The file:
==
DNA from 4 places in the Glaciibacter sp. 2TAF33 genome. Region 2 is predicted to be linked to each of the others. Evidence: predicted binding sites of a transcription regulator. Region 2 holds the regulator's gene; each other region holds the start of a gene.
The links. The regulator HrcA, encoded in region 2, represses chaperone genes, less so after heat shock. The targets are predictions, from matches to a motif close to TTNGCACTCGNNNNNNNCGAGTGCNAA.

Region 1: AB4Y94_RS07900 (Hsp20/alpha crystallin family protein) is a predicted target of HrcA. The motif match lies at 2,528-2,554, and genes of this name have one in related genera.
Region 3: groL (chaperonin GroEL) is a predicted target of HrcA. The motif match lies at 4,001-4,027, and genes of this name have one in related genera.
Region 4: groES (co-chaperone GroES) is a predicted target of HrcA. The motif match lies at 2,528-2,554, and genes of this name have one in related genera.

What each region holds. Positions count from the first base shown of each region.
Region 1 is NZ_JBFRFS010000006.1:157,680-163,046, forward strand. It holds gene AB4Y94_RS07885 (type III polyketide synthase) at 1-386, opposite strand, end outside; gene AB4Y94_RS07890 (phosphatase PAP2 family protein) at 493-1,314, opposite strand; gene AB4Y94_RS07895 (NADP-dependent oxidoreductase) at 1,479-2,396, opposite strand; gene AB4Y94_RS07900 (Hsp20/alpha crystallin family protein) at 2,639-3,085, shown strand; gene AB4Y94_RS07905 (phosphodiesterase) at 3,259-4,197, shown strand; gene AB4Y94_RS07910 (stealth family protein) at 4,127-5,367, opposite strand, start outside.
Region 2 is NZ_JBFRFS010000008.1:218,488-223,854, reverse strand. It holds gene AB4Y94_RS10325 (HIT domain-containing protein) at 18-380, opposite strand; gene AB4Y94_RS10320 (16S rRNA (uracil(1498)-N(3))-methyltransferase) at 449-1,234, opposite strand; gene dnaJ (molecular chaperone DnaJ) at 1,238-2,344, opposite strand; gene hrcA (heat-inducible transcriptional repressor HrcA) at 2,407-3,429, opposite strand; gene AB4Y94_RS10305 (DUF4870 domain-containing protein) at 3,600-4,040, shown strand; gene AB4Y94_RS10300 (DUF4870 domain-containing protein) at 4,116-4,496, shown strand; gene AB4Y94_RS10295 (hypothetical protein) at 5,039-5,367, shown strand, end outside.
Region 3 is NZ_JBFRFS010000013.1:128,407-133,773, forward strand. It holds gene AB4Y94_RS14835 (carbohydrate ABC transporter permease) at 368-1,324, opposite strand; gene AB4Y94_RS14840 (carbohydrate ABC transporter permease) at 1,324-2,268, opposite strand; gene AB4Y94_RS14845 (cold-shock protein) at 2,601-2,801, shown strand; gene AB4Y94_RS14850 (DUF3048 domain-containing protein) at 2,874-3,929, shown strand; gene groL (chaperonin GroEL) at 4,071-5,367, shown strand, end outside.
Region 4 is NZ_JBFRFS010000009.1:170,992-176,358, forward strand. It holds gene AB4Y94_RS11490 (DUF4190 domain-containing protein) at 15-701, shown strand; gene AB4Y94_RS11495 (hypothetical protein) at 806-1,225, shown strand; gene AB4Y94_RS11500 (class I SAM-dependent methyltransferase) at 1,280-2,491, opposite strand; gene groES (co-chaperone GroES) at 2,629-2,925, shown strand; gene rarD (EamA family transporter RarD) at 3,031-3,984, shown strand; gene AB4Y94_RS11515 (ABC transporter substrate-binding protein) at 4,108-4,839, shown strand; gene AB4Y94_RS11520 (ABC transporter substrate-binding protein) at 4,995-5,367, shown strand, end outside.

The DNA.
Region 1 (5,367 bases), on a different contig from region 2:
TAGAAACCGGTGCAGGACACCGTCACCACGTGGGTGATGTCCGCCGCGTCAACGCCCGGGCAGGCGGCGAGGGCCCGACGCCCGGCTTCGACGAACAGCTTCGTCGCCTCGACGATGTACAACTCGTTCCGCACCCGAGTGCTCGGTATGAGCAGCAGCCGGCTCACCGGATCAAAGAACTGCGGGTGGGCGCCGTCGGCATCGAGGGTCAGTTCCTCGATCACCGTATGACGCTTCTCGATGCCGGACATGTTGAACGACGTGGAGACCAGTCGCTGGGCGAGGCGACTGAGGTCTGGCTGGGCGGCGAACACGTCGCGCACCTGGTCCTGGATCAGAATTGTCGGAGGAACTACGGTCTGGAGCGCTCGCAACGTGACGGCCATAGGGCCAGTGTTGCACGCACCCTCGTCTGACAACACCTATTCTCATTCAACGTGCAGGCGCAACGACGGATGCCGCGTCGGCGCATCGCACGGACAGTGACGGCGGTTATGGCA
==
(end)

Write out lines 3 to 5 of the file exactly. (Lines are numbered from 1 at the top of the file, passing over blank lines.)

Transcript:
Region 1: AB4Y94_RS07900 (Hsp20/alpha crystallin family protein) is a predicted target of HrcA. The motif match lies at 2,528-2,554, and genes of this name have one in related genera.
Region 3: groL (chaperonin GroEL) is a predicted target of HrcA. The motif match lies at 4,001-4,027, and genes of this name have one in related genera.
Region 4: groES (co-chaperone GroES) is a predicted target of HrcA. The motif match lies at 2,528-2,554, and genes of this name have one in related genera.